Eden Geothermal has announced that installation work has started on the heat main for the Biomes, greenhouses, and other buildings of the Eden Project in Cornwall, UK.
Installation of the heat main is expected to take around 6 months for two teams. It will consist of two parallel 6-inch steel pipes (one for supply and one for return) each covered with thick insulation. They will run below the ground of the Eden Project estate for a total distance of 1.4 kilometers.
As Eden Geothermal disclosed, the heating system will consist of three closed loops:
- The first loop is formed by hot water from the well which will be brought to the surface of the system. Heat from this water will be extracted by a heat exchanger, after which the newly cooled water will circulate back to the underground.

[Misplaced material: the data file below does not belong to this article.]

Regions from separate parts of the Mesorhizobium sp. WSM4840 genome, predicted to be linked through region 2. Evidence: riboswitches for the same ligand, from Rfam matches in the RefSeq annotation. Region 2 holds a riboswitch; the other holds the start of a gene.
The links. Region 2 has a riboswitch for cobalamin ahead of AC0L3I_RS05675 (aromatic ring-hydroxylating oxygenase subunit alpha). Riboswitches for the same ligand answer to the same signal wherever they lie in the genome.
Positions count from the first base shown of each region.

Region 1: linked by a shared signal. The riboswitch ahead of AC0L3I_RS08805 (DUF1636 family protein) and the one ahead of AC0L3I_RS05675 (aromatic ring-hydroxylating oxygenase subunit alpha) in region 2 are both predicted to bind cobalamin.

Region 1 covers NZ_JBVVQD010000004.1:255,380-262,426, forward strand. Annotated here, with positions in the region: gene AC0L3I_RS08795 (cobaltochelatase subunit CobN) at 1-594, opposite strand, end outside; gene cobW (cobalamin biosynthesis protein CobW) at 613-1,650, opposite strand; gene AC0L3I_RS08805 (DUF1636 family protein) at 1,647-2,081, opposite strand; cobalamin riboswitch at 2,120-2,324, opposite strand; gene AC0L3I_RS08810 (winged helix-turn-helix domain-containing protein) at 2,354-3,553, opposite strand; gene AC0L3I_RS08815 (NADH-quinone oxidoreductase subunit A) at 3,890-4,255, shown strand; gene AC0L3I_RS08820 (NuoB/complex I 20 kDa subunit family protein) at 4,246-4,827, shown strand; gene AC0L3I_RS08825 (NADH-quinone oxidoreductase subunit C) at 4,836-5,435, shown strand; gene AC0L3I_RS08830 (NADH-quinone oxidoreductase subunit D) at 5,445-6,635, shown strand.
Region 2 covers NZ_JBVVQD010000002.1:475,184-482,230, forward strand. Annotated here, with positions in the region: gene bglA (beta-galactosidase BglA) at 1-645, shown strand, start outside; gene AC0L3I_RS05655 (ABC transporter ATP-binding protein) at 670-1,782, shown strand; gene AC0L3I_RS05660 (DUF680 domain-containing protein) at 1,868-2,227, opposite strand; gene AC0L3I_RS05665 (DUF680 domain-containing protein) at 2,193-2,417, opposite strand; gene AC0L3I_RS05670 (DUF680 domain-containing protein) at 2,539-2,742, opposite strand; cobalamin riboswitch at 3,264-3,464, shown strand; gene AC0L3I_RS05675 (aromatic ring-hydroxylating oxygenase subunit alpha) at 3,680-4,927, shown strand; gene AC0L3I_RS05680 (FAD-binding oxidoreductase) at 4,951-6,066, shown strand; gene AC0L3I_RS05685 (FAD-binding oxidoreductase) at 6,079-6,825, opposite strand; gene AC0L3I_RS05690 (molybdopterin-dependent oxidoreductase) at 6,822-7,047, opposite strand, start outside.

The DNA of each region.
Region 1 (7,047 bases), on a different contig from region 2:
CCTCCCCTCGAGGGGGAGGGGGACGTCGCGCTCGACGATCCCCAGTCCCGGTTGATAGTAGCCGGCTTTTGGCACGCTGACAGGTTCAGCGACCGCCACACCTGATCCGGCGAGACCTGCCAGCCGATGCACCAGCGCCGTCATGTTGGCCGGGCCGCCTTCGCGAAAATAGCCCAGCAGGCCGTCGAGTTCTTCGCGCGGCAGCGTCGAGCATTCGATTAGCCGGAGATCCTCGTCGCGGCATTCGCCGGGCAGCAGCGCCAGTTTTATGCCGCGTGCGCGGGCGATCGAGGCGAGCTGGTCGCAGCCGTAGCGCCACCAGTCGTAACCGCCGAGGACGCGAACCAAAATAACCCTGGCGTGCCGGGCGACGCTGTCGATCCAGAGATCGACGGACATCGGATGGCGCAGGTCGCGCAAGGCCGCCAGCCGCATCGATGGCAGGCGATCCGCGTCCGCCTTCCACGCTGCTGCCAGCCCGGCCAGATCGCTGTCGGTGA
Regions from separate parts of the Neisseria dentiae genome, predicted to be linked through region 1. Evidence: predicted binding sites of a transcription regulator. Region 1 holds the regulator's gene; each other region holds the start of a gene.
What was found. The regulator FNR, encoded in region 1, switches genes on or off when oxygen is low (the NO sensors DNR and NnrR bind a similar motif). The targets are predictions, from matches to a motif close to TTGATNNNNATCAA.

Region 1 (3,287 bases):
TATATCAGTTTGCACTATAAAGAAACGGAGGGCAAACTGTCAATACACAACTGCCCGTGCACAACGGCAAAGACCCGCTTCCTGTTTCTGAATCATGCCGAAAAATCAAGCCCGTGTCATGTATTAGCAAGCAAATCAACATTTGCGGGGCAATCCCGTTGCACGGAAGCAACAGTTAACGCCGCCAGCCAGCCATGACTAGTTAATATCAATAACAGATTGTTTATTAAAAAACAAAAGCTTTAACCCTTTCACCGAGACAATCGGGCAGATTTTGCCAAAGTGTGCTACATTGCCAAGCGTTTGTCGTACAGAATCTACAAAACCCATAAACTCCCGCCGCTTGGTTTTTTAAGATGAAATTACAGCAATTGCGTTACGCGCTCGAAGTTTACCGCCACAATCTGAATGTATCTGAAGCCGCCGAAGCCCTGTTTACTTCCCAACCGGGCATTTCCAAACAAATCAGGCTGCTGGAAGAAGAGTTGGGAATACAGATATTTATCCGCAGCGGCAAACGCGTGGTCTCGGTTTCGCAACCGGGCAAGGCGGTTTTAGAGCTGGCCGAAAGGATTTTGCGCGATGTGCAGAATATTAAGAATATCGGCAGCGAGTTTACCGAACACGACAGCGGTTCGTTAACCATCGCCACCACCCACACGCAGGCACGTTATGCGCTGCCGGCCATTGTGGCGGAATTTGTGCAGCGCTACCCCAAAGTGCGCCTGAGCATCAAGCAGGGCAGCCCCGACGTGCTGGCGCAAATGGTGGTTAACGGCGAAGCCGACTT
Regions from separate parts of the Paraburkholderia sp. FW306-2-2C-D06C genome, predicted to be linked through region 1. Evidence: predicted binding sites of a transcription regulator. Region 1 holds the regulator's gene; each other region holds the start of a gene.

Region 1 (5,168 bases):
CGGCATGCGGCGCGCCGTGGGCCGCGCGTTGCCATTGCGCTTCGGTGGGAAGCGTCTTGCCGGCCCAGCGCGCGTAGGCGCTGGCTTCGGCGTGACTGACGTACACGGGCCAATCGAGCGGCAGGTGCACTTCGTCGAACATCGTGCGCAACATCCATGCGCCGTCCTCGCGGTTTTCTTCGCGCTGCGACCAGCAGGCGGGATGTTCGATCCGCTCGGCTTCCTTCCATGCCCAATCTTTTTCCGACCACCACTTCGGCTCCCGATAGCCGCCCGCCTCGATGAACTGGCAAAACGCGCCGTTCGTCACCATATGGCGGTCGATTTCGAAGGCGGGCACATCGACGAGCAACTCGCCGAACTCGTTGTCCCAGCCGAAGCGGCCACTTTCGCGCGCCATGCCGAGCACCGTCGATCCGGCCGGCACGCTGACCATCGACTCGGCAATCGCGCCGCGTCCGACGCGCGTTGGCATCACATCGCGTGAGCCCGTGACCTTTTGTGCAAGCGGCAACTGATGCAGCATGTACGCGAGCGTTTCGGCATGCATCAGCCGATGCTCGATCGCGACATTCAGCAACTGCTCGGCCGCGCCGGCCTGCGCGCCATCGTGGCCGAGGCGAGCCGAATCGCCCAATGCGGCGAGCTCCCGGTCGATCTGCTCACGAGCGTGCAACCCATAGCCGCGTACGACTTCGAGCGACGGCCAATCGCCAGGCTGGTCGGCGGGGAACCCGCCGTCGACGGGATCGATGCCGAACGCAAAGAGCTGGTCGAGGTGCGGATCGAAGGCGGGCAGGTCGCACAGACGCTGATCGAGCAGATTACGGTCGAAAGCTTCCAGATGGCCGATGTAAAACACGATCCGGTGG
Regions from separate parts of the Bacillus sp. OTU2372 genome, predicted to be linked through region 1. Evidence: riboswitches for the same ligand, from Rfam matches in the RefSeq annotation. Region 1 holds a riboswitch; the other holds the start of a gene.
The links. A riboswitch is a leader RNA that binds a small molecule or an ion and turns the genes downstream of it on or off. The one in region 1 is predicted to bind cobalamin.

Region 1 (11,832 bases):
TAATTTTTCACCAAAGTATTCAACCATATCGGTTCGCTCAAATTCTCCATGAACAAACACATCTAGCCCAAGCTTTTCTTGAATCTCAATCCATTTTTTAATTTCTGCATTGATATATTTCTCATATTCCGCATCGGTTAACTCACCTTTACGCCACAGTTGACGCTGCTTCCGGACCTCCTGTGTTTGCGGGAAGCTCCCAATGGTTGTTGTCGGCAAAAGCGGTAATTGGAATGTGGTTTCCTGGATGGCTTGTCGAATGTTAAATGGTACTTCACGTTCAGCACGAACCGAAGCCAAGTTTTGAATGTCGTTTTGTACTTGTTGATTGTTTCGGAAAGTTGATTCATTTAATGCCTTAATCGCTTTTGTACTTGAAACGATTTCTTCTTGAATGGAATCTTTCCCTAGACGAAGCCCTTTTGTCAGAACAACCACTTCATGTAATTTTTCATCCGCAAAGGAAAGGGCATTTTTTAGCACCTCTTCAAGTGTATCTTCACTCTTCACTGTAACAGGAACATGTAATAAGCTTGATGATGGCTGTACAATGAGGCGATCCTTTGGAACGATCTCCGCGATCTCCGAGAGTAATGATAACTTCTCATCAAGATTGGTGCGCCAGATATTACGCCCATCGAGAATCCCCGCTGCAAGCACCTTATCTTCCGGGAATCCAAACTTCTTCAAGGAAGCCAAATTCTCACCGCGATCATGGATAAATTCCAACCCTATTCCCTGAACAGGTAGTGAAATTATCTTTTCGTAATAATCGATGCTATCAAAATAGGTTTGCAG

- The new heat main that is being built will be the second closed loop. Heat from the first heat exchanger will be transported to the Eden energy center on the main Eden Project site via this heat main.
- Another heat exchanger at the Eden energy center will extract heat from the heat main and transfer it to the distribution system for the Biomes and buildings in the Eden Project site. This will be the third closed loop of the system.
The installation of the heat main is part of Phase 1 of the Eden Geothermal Project. From a single deep well, heat will be extracted to provide direct heating to the facilities at Eden. This will demonstrate the benefits of reducing greenhouse gases and show the long-term viability of a two-well system. Should this phase be successful, the project is anticipated to move into Phase 2 – the subsequent drilling of a second well and the construction of a combined heat and power plant.